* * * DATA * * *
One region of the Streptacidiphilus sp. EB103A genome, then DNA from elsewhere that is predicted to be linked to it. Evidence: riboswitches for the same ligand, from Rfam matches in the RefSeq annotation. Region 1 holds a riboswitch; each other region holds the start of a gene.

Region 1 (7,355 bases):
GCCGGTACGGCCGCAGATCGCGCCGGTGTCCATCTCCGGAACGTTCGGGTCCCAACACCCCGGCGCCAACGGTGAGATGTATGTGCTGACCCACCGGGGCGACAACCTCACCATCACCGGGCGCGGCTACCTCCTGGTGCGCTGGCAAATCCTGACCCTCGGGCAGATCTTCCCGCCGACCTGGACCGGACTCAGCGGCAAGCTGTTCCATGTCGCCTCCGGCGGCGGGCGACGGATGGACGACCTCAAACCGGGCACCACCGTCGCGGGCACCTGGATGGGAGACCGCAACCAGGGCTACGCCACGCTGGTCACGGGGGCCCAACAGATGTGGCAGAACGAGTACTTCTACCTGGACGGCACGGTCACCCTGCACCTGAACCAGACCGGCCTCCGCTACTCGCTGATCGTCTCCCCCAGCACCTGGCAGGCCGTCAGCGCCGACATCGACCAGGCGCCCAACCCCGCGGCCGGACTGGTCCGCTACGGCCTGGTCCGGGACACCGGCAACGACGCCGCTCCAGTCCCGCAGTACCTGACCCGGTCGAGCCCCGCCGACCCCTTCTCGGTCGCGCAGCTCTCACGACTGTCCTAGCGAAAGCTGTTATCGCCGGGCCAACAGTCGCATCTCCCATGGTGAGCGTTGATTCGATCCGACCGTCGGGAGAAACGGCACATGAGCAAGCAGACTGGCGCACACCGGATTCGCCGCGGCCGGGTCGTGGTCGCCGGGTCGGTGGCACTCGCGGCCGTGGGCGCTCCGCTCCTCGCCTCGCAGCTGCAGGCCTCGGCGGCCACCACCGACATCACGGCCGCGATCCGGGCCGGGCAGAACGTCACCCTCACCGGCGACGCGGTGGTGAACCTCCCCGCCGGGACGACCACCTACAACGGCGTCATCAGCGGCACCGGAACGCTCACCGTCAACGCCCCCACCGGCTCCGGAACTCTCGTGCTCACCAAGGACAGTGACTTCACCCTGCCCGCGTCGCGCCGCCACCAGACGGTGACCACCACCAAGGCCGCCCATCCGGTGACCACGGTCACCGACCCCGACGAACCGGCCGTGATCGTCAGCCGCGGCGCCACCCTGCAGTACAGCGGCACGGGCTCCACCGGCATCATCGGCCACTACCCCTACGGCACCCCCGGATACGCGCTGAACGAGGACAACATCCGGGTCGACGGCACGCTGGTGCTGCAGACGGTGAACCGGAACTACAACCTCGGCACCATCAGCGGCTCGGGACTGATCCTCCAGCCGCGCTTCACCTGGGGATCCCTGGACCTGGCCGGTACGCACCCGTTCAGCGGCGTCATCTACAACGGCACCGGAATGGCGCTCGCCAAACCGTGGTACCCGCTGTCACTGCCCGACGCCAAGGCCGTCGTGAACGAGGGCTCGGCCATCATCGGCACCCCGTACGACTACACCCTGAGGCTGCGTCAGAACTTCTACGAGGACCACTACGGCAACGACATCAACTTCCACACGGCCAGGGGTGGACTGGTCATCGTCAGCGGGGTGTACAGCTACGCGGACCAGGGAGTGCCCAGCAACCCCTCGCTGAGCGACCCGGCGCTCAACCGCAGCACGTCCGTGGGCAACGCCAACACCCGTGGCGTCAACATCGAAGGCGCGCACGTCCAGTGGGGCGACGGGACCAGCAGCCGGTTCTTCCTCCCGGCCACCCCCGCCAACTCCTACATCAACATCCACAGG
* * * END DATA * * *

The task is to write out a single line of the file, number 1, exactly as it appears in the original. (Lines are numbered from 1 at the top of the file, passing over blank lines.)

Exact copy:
One region of the Streptacidiphilus sp. EB103A genome, then DNA from elsewhere that is predicted to be linked to it. Evidence: riboswitches for the same ligand, from Rfam matches in the RefSeq annotation. Region 1 holds a riboswitch; each other region holds the start of a gene.